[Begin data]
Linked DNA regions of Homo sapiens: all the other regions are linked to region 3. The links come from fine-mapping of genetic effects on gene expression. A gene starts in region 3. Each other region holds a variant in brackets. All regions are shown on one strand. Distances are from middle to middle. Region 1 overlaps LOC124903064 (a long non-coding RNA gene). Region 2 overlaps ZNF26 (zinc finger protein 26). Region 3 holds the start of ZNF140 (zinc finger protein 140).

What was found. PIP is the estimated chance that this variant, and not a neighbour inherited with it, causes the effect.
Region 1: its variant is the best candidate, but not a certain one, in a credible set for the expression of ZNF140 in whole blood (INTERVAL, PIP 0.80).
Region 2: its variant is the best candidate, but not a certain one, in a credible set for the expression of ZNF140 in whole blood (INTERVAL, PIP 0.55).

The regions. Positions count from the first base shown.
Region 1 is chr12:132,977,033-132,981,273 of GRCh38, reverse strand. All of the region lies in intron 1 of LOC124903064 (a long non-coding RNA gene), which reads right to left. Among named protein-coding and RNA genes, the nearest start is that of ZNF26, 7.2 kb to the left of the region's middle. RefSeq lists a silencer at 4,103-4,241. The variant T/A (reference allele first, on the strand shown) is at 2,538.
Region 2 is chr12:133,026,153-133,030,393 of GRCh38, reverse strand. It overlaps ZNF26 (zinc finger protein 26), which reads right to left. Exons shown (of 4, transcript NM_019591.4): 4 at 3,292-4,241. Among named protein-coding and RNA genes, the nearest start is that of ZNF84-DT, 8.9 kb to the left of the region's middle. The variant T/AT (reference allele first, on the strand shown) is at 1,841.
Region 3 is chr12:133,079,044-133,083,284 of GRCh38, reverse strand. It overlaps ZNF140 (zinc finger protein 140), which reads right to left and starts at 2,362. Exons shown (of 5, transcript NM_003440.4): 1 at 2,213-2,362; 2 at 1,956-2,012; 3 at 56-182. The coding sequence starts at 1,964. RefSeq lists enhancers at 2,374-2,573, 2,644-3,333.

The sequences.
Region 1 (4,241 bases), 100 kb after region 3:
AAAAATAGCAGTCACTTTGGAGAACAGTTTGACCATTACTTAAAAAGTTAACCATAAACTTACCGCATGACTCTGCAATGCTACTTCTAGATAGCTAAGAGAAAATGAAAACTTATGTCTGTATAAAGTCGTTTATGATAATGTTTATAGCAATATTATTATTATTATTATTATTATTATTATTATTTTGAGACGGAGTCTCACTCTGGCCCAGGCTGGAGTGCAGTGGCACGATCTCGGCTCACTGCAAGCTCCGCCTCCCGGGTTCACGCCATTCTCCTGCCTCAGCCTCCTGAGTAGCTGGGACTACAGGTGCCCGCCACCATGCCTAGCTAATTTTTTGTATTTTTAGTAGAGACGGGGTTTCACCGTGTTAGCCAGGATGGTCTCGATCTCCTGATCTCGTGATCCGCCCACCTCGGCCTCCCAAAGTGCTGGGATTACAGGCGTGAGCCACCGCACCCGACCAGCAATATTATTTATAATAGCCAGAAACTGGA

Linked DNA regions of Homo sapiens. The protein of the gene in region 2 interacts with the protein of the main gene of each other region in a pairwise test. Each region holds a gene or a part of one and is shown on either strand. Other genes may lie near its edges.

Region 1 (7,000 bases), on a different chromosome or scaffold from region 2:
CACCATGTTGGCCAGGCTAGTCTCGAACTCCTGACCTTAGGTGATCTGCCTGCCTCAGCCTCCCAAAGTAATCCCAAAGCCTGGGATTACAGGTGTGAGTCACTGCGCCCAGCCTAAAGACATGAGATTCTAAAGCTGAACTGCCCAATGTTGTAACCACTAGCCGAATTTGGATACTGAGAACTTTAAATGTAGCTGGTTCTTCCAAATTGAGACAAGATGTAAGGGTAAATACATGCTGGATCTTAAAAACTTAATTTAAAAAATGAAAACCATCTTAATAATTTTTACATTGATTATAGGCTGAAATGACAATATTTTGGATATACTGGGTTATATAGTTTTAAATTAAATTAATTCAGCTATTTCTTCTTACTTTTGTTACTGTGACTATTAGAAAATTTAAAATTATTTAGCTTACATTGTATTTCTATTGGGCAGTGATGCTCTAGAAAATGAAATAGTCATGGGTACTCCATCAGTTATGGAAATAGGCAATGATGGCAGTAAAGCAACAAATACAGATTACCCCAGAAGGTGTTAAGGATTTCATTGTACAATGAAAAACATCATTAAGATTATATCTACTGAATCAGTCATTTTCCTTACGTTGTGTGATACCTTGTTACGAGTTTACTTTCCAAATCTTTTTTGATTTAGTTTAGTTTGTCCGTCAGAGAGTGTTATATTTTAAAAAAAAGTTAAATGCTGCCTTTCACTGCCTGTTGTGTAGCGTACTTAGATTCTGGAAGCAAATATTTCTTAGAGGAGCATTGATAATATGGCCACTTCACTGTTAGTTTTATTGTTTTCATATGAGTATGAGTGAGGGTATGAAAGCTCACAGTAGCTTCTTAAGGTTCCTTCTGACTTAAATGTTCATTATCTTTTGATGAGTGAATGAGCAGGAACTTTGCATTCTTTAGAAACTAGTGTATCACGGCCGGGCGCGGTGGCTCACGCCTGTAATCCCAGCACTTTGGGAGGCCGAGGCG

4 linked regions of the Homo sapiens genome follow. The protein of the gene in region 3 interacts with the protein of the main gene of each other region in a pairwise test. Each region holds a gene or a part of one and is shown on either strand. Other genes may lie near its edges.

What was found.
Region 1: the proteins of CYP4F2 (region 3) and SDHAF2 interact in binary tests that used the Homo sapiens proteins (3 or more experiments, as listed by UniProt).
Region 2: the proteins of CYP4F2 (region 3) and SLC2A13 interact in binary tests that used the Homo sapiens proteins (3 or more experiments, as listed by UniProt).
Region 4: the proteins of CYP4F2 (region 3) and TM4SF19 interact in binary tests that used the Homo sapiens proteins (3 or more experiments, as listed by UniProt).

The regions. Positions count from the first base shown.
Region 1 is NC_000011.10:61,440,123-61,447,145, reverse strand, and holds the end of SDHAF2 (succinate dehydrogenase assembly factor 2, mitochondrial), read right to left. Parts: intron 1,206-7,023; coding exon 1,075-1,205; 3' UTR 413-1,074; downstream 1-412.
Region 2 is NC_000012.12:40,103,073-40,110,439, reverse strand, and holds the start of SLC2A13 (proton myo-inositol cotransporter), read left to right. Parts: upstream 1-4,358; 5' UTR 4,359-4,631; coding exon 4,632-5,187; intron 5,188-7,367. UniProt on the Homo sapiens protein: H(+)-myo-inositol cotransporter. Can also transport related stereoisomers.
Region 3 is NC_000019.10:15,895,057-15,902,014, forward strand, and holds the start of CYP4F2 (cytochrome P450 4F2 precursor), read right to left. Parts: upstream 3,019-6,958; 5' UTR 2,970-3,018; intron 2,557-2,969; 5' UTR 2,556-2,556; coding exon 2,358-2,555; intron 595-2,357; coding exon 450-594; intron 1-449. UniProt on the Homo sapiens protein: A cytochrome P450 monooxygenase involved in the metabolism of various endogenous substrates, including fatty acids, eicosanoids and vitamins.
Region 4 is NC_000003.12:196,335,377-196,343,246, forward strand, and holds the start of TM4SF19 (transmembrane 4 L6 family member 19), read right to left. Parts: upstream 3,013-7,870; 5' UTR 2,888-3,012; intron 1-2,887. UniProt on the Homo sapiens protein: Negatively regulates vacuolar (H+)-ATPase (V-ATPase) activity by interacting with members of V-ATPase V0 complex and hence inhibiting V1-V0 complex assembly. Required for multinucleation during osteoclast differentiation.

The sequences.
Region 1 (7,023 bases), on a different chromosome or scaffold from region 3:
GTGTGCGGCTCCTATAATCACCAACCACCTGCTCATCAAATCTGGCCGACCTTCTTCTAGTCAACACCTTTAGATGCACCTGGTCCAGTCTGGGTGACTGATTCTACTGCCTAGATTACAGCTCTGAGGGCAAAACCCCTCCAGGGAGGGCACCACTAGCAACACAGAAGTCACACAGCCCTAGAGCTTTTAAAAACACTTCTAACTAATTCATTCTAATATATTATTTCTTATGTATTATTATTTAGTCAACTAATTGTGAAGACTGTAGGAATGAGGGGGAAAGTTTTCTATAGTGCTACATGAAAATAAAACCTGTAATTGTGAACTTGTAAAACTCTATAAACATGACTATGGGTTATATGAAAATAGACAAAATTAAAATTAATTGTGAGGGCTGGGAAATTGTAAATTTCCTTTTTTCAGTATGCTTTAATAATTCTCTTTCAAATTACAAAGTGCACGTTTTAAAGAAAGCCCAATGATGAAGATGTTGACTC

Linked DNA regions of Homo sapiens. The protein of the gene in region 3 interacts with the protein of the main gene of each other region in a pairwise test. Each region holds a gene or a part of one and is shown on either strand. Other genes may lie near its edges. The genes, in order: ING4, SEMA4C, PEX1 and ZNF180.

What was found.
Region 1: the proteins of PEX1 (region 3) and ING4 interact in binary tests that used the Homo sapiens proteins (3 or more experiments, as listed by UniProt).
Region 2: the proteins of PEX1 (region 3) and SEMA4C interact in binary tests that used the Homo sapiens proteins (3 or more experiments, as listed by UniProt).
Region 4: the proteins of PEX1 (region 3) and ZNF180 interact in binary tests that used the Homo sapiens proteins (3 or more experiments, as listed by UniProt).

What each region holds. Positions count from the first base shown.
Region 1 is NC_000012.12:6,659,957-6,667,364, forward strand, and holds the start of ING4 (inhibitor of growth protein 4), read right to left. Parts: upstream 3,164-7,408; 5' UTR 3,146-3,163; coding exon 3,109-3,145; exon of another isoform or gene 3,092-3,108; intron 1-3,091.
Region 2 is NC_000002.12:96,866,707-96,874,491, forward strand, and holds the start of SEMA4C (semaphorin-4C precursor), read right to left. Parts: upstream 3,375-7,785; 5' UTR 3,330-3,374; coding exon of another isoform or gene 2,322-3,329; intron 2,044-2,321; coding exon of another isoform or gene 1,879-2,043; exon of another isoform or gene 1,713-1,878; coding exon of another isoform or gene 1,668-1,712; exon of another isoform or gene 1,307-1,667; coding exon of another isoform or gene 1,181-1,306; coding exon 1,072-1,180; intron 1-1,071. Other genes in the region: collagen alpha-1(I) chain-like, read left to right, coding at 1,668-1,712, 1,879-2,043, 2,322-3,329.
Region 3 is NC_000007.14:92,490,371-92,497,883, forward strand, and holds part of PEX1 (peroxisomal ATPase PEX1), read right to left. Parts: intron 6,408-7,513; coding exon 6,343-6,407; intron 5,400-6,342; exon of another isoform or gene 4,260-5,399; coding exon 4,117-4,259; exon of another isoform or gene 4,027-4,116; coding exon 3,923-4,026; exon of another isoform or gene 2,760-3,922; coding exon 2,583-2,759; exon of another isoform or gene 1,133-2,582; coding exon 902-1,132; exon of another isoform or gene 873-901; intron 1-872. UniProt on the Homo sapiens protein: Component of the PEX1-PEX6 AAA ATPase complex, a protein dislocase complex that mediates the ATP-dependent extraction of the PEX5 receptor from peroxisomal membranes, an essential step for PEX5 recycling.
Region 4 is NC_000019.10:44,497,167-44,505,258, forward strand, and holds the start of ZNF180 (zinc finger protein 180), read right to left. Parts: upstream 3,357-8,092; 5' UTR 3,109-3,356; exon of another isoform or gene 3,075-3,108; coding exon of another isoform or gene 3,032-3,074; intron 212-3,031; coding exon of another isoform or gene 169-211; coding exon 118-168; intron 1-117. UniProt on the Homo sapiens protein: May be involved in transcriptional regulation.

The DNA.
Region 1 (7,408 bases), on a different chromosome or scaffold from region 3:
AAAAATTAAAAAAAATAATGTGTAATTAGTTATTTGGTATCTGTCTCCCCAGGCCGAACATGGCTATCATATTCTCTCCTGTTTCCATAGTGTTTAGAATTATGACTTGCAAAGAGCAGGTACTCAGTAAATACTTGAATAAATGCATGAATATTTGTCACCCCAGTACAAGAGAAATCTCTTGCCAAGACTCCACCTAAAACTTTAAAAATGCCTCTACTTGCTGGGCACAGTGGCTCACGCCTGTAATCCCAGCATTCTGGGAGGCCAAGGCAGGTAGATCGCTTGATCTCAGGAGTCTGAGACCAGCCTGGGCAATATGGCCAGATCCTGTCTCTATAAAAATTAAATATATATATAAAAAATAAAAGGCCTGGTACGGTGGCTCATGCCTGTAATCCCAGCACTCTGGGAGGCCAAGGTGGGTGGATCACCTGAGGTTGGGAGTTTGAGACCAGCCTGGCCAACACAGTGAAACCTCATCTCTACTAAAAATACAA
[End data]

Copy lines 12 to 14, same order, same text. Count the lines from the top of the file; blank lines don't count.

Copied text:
Linked DNA regions of Homo sapiens. The protein of the gene in region 2 interacts with the protein of the main gene of each other region in a pairwise test. Each region holds a gene or a part of one and is shown on either strand. Other genes may lie near its edges.

Region 1 (7,000 bases), on a different chromosome or scaffold from region 2:
CACCATGTTGGCCAGGCTAGTCTCGAACTCCTGACCTTAGGTGATCTGCCTGCCTCAGCCTCCCAAAGTAATCCCAAAGCCTGGGATTACAGGTGTGAGTCACTGCGCCCAGCCTAAAGACATGAGATTCTAAAGCTGAACTGCCCAATGTTGTAACCACTAGCCGAATTTGGATACTGAGAACTTTAAATGTAGCTGGTTCTTCCAAATTGAGACAAGATGTAAGGGTAAATACATGCTGGATCTTAAAAACTTAATTTAAAAAATGAAAACCATCTTAATAATTTTTACATTGATTATAGGCTGAAATGACAATATTTTGGATATACTGGGTTATATAGTTTTAAATTAAATTAATTCAGCTATTTCTTCTTACTTTTGTTACTGTGACTATTAGAAAATTTAAAATTATTTAGCTTACATTGTATTTCTATTGGGCAGTGATGCTCTAGAAAATGAAATAGTCATGGGTACTCCATCAGTTATGGAAATAGGCAATGATGGCAGTAAAGCAACAAATACAGATTACCCCAGAAGGTGTTAAGGATTTCATTGTACAATGAAAAACATCATTAAGATTATATCTACTGAATCAGTCATTTTCCTTACGTTGTGTGATACCTTGTTACGAGTTTACTTTCCAAATCTTTTTTGATTTAGTTTAGTTTGTCCGTCAGAGAGTGTTATATTTTAAAAAAAAGTTAAATGCTGCCTTTCACTGCCTGTTGTGTAGCGTACTTAGATTCTGGAAGCAAATATTTCTTAGAGGAGCATTGATAATATGGCCACTTCACTGTTAGTTTTATTGTTTTCATATGAGTATGAGTGAGGGTATGAAAGCTCACAGTAGCTTCTTAAGGTTCCTTCTGACTTAAATGTTCATTATCTTTTGATGAGTGAATGAGCAGGAACTTTGCATTCTTTAGAAACTAGTGTATCACGGCCGGGCGCGGTGGCTCACGCCTGTAATCCCAGCACTTTGGGAGGCCGAGGCG